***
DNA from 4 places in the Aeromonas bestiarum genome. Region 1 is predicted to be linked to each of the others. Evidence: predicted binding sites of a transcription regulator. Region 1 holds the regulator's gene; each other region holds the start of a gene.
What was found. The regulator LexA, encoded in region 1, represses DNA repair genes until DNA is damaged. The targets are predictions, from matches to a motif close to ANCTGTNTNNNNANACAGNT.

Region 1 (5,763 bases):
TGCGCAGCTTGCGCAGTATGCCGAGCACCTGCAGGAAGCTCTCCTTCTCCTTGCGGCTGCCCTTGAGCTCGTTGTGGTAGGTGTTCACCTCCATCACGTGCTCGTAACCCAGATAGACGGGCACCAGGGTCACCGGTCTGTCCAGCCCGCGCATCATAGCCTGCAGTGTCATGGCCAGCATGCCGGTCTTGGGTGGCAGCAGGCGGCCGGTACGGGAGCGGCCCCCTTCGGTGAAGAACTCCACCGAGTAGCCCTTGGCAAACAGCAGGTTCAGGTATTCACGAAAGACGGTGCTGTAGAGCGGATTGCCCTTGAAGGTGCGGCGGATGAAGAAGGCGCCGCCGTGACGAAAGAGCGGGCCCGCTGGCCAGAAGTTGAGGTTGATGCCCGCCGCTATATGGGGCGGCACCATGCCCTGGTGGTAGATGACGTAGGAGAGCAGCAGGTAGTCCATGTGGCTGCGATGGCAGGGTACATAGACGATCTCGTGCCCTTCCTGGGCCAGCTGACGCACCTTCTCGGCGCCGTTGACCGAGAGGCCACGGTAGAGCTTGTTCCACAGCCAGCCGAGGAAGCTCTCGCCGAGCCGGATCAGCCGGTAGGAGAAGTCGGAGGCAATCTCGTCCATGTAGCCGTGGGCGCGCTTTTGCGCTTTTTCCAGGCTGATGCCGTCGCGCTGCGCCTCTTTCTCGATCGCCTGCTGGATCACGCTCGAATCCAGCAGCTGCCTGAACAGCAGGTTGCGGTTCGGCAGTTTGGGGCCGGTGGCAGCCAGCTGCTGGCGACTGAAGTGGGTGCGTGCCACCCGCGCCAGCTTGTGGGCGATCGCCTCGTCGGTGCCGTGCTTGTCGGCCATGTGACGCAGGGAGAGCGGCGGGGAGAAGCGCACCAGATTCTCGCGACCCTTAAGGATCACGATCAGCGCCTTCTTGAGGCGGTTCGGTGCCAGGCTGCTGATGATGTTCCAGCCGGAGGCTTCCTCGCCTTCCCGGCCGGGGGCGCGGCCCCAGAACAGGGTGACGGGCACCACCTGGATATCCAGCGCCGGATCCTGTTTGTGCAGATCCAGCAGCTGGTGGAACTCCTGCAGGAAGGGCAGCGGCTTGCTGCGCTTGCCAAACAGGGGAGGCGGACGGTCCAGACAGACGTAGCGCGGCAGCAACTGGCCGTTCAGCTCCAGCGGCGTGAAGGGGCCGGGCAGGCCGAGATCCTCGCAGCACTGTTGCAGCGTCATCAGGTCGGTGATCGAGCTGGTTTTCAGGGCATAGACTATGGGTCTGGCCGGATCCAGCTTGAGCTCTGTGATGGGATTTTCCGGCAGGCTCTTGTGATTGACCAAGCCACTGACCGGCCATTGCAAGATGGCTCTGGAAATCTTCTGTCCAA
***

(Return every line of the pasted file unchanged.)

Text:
DNA from 4 places in the Aeromonas bestiarum genome. Region 1 is predicted to be linked to each of the others. Evidence: predicted binding sites of a transcription regulator. Region 1 holds the regulator's gene; each other region holds the start of a gene.
What was found. The regulator LexA, encoded in region 1, represses DNA repair genes until DNA is damaged. The targets are predictions, from matches to a motif close to ANCTGTNTNNNNANACAGNT.

Region 1 (5,763 bases):
TGCGCAGCTTGCGCAGTATGCCGAGCACCTGCAGGAAGCTCTCCTTCTCCTTGCGGCTGCCCTTGAGCTCGTTGTGGTAGGTGTTCACCTCCATCACGTGCTCGTAACCCAGATAGACGGGCACCAGGGTCACCGGTCTGTCCAGCCCGCGCATCATAGCCTGCAGTGTCATGGCCAGCATGCCGGTCTTGGGTGGCAGCAGGCGGCCGGTACGGGAGCGGCCCCCTTCGGTGAAGAACTCCACCGAGTAGCCCTTGGCAAACAGCAGGTTCAGGTATTCACGAAAGACGGTGCTGTAGAGCGGATTGCCCTTGAAGGTGCGGCGGATGAAGAAGGCGCCGCCGTGACGAAAGAGCGGGCCCGCTGGCCAGAAGTTGAGGTTGATGCCCGCCGCTATATGGGGCGGCACCATGCCCTGGTGGTAGATGACGTAGGAGAGCAGCAGGTAGTCCATGTGGCTGCGATGGCAGGGTACATAGACGATCTCGTGCCCTTCCTGGGCCAGCTGACGCACCTTCTCGGCGCCGTTGACCGAGAGGCCACGGTAGAGCTTGTTCCACAGCCAGCCGAGGAAGCTCTCGCCGAGCCGGATCAGCCGGTAGGAGAAGTCGGAGGCAATCTCGTCCATGTAGCCGTGGGCGCGCTTTTGCGCTTTTTCCAGGCTGATGCCGTCGCGCTGCGCCTCTTTCTCGATCGCCTGCTGGATCACGCTCGAATCCAGCAGCTGCCTGAACAGCAGGTTGCGGTTCGGCAGTTTGGGGCCGGTGGCAGCCAGCTGCTGGCGACTGAAGTGGGTGCGTGCCACCCGCGCCAGCTTGTGGGCGATCGCCTCGTCGGTGCCGTGCTTGTCGGCCATGTGACGCAGGGAGAGCGGCGGGGAGAAGCGCACCAGATTCTCGCGACCCTTAAGGATCACGATCAGCGCCTTCTTGAGGCGGTTCGGTGCCAGGCTGCTGATGATGTTCCAGCCGGAGGCTTCCTCGCCTTCCCGGCCGGGGGCGCGGCCCCAGAACAGGGTGACGGGCACCACCTGGATATCCAGCGCCGGATCCTGTTTGTGCAGATCCAGCAGCTGGTGGAACTCCTGCAGGAAGGGCAGCGGCTTGCTGCGCTTGCCAAACAGGGGAGGCGGACGGTCCAGACAGACGTAGCGCGGCAGCAACTGGCCGTTCAGCTCCAGCGGCGTGAAGGGGCCGGGCAGGCCGAGATCCTCGCAGCACTGTTGCAGCGTCATCAGGTCGGTGATCGAGCTGGTTTTCAGGGCATAGACTATGGGTCTGGCCGGATCCAGCTTGAGCTCTGTGATGGGATTTTCCGGCAGGCTCTTGTGATTGACCAAGCCACTGACCGGCCATTGCAAGATGGCTCTGGAAATCTTCTGTCCAA